Particularly relevant for employers in this area, the Office of Federal Contract Compliance Programs (“OFCPP”) recently issued new rules that increase the affirmative action requirements of direct federal contractors and subcontractors. The rules require that contractors take affirmative steps to hire individuals with disabilities, along with including more stringent reporting requirements and higher hiring targets for contractors.
The Department of Labor noted that the new rule was necessary because of the continuing high disparity in employment between individuals with disabilities and non-disabled individuals; although non-binding, the rule includes a seven percent utilization goal that encourages contractors to employ people with disabilities at all levels of their business structures. The rule applies to contractors and subcontractors with a covered contract of $10,000 or more; contractors with 50 or more employees and a contract of $50,000 or more are also required to maintain written affirmative action policies.
The new rule overhauls Section 503 of the Rehabilitation Act of 1973, which prohibits discrimination and requires contractors to take affirmative action steps in personnel practices. It also requires that employers use voluntary self-disclosure surveys for applicants and employees in order to determine whether they have disabilities (a reporting requirement). Lastly, it orders that contractors develop more expansive affirmative action programs, and maintain up-to-date reasonable accommodation and harassment policies, along with promoting workplace training regarding discrimination.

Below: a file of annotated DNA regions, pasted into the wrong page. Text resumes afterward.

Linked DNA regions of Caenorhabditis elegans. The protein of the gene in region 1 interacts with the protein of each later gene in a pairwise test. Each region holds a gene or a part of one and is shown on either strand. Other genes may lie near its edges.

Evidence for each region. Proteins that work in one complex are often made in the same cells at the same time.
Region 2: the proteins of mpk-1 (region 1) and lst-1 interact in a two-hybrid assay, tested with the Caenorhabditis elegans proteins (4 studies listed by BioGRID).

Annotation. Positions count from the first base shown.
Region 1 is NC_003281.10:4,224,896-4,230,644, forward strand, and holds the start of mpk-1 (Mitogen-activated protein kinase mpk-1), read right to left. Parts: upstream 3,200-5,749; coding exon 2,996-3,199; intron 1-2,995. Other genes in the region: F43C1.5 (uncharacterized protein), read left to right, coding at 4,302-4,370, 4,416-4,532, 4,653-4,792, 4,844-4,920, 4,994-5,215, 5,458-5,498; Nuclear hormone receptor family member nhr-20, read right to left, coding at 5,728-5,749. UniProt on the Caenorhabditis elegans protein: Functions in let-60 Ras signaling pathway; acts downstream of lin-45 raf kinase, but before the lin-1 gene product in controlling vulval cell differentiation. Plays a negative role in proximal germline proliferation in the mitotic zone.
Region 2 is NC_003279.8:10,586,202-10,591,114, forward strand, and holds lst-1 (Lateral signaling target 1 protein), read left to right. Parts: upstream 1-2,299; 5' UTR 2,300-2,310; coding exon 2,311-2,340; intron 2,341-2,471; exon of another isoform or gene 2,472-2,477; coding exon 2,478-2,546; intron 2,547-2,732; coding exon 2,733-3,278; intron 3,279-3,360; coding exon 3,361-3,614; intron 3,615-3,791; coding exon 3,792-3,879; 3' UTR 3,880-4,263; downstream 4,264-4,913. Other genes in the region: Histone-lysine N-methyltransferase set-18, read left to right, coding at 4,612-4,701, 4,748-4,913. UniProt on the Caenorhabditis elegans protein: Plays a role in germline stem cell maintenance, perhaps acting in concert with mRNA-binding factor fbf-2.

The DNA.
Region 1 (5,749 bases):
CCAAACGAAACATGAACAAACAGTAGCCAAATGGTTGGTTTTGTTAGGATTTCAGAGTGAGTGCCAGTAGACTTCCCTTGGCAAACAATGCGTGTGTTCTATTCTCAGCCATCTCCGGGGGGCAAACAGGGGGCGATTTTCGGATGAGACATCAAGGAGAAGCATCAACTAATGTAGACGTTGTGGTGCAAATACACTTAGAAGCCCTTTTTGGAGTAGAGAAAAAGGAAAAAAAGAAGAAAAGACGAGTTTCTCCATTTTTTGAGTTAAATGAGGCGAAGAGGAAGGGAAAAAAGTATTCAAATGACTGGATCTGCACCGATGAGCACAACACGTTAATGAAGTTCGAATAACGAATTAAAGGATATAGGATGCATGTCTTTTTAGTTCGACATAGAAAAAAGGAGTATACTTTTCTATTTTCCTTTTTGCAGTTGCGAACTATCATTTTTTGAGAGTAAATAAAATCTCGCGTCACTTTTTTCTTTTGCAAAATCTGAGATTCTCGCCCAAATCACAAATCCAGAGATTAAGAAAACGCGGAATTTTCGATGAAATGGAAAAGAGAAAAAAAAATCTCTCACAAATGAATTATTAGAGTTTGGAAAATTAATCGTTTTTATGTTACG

Specifically, as noted by the Department of Labor, the new rule: “strengthens the affirmative action provisions of the regulations to aid contractors in their efforts to recruit and hire [individuals with disabilities], and improve job opportunities for individuals with disabilities. The Final Rule also makes changes to the nondiscrimination provisions of the regulations to bring them into compliance with the ADA Amendments Act of 2008.” In addition, it requires that contractors incorporate specific equal opportunity language into subcontracts in order to alert subcontractors to their requirements under Section 503. As noted here before, the ADAAA expanded the definition of what constitutes a disability; as such, contractors will have similar broader requirements under the new rule in regards to non-discrimination and the myriad ADA requirements that we have sometimes touched on in this blog. The rule will become effective on March 24, 2014.